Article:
MNGL case lands in courtMississippi National Golf Links operator Wendell Pittenger’s apparent plans to close the course after this month have resulted in legal action by the city of Red Wing.
By: Danielle Killey, The Republican Eagle
Mississippi National Golf Links operator Wendell Pittenger’s apparent plans to close the course after this month have resulted in legal action by the city of Red Wing.
A complaint filed Monday by the city accuses Pittenger of a breach of contract and asked for a number of decisions on issues including financial restitution.
The city also asked for a temporary restraining order to prevent Pittenger and his company from removing or selling equipment at the property or canceling scheduled events and to require the company to perform obligations, specifically winterizing the course.
Judge Thomas Bibus issued an order Friday denying the temporary restraining order.
The city owns the 36-hole course and leases it to Pittenger. In a September newsletter to Mississippi National Golf Links members, he wrote that the course would close after Oct. 31.
The complaint from the city states the emailed newsletter “unambiguously indicated” Pittenger planned to close the course permanently and therefore violate the terms of the lease, which was slated to run through 2038.
The city sent a notice of default to Pittenger on Sept. 25. He and his corporation were given 30 days — ending Oct. 25 — to “cure all defaults,” according to the complaint.
A bond payment on the course also comes due Nov. 1. The complaint states the bond will likely go into default, which could hurt the city’s bond rating.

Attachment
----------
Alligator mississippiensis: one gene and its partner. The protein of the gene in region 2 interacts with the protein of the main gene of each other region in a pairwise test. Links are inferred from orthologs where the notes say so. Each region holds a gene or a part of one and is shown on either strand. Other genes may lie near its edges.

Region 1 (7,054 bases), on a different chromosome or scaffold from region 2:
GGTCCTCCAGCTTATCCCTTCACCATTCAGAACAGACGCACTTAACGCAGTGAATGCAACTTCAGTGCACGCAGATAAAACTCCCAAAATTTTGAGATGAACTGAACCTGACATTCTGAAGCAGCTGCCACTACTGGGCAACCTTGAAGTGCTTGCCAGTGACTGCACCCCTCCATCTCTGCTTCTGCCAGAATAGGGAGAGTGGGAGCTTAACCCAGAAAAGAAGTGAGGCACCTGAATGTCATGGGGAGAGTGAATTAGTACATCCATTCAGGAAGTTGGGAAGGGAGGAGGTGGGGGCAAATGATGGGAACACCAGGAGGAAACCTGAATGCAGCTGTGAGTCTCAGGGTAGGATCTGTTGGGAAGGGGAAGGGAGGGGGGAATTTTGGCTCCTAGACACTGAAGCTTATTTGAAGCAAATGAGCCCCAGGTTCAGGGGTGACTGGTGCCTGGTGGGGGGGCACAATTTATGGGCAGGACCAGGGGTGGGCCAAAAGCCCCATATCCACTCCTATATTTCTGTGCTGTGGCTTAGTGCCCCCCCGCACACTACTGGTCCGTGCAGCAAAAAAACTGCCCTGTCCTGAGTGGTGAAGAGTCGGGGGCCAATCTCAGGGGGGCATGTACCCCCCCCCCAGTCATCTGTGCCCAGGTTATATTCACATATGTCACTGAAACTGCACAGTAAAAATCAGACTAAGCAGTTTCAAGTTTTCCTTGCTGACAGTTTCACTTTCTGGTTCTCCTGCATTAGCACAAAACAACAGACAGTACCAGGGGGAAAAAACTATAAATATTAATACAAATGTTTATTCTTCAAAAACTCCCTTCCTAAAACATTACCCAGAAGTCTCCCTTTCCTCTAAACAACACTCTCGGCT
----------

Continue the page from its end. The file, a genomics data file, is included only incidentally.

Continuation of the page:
In the complaint, the city says Pittenger and his corporation “have already begun removing golf course maintenance equipment from the leased premises” and sending to other courses he runs. It sought court action to stop this, in part to ensure equipment is available to prepare the course for winter.
The defendant said winterization plans are in place, Bibus wrote, and “even if it does not occur by lessee, the lessor (city) has the right to enter and perform and then seek damages.”
Last month the City Council approved the use of up to $10,000 from the contingency fund should the city have to take on winterizing and other maintenance at the course.
The city also sought court action that would allow for planned events at the banquet facility, such as weddings and parties, to go on as scheduled.
“Although the court is sensitive to the personal costs in canceling important events that were scheduled well in advance at the banquet facility, such do not rise to the level of irreparable harm,” Bibus wrote.
The City Council plans to discuss the case in a closed session at its meeting Monday.
Separately, the city has scheduled a public forum for 5:30 p.m. Nov. 20 in the Red Wing Public Library Foot Room to discuss the future of the course.